First, it's pronounced ZEEEEN.
Zines are hand-made and photocopied books. They tackle a wide variety of subjects, including political, feminist, literary, how-to, or personal (perzines). They are part of an expressive tradition stretching all the way back to Elizabethan pamphlets, with particular roots in fanzines and feminist expression of the 1990s.
Our zine collection is a small one designed to provide alternative perspectives and to provide a sense of the aesthetic of zines.
For more background on zines, see Jenna Freedman's definition-essay posted at the (awesome) Barnard Zine Library site.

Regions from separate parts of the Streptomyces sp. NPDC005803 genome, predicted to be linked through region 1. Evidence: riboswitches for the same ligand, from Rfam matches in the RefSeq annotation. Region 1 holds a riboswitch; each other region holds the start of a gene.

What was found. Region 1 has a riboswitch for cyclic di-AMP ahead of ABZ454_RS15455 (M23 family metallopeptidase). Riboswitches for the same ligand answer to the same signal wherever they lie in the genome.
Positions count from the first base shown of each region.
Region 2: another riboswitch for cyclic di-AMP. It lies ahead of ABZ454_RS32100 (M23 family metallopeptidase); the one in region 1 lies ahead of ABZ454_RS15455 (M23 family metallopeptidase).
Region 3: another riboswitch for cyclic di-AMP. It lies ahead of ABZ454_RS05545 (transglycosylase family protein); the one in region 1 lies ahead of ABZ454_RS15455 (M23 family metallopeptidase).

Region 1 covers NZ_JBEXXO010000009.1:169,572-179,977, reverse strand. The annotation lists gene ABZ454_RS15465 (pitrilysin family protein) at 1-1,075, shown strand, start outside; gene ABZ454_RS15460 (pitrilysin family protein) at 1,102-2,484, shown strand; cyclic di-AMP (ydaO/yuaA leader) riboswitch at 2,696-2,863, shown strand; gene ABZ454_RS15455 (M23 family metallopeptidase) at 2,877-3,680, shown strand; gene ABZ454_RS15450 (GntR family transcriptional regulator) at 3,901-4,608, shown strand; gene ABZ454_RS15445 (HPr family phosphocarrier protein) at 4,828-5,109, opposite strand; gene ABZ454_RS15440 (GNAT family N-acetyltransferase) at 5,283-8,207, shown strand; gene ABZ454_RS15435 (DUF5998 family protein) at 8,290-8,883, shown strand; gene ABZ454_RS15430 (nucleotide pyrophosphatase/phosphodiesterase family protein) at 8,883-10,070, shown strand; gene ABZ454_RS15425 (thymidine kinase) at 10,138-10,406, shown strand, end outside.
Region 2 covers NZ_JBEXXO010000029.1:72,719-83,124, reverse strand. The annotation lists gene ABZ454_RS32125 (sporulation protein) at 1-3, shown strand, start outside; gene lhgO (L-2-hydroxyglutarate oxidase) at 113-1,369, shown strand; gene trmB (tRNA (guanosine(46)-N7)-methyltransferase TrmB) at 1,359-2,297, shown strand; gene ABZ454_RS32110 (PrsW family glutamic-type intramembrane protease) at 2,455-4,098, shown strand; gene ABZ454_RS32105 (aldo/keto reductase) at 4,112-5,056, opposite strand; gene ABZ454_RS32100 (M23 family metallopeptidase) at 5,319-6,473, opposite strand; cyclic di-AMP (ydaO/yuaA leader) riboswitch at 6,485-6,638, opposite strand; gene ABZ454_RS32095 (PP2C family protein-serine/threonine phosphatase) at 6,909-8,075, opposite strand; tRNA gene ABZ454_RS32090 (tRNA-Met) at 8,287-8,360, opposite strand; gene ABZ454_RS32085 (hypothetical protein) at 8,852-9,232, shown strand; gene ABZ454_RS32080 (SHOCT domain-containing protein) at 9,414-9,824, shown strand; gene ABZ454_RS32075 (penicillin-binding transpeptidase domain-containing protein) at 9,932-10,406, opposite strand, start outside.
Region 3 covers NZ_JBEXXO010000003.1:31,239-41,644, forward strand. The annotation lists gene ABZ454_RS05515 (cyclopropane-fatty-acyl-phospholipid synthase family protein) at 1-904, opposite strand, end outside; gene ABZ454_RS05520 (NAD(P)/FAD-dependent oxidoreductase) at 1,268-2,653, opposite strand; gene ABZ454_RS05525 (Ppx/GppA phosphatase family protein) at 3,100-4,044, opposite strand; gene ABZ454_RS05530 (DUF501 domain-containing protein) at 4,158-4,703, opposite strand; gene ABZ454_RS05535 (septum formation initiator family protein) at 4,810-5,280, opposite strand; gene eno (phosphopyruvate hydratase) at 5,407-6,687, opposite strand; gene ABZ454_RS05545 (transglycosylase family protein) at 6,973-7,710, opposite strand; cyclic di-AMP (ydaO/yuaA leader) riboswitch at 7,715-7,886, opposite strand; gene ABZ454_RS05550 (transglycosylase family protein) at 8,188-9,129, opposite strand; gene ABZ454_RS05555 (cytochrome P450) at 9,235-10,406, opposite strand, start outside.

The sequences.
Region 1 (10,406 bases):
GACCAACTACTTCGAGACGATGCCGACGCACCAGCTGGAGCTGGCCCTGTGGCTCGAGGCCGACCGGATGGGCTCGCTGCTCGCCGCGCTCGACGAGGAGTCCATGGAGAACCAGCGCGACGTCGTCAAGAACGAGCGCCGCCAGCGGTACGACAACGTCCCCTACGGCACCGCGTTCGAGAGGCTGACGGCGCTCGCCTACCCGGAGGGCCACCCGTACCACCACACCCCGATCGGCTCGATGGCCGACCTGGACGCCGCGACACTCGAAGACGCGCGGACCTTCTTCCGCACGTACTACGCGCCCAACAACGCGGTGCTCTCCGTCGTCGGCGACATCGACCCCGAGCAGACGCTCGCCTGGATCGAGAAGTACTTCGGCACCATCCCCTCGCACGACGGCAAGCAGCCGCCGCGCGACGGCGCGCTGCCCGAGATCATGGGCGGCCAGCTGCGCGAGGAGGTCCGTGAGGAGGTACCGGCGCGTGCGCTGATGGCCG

Our zine collection is shelved near the new books on the main floor and are shelved more or less aphabetically by title. They can be checked out for two weeks. All of them are cataloged. Enjoy! For more information, check out these sites.
We hope to add more zines over time, so if you are zinester, let us know! You can see some of our zine covers below.
For a more complete list of zine libraries and infoshops, see the one at ZineWorld.
Jason Luther of Syracuse University started a Zotero group for citations to scholarship on zines. Check out the <a href="https://www.zotero.org/groups/zine_studies">group library</a> to browse lots of books and articles on zines.
Zines are not blogs. Blogs are not zines. However, there is a site where zinesters have uploaded PDF copies of their work.The site is international and primarily focuses on radical politics, with categories ranging from Ableism to War and Imperialism. Though it's not the same as holding a copy in your hand, it can be useful to see what's out there.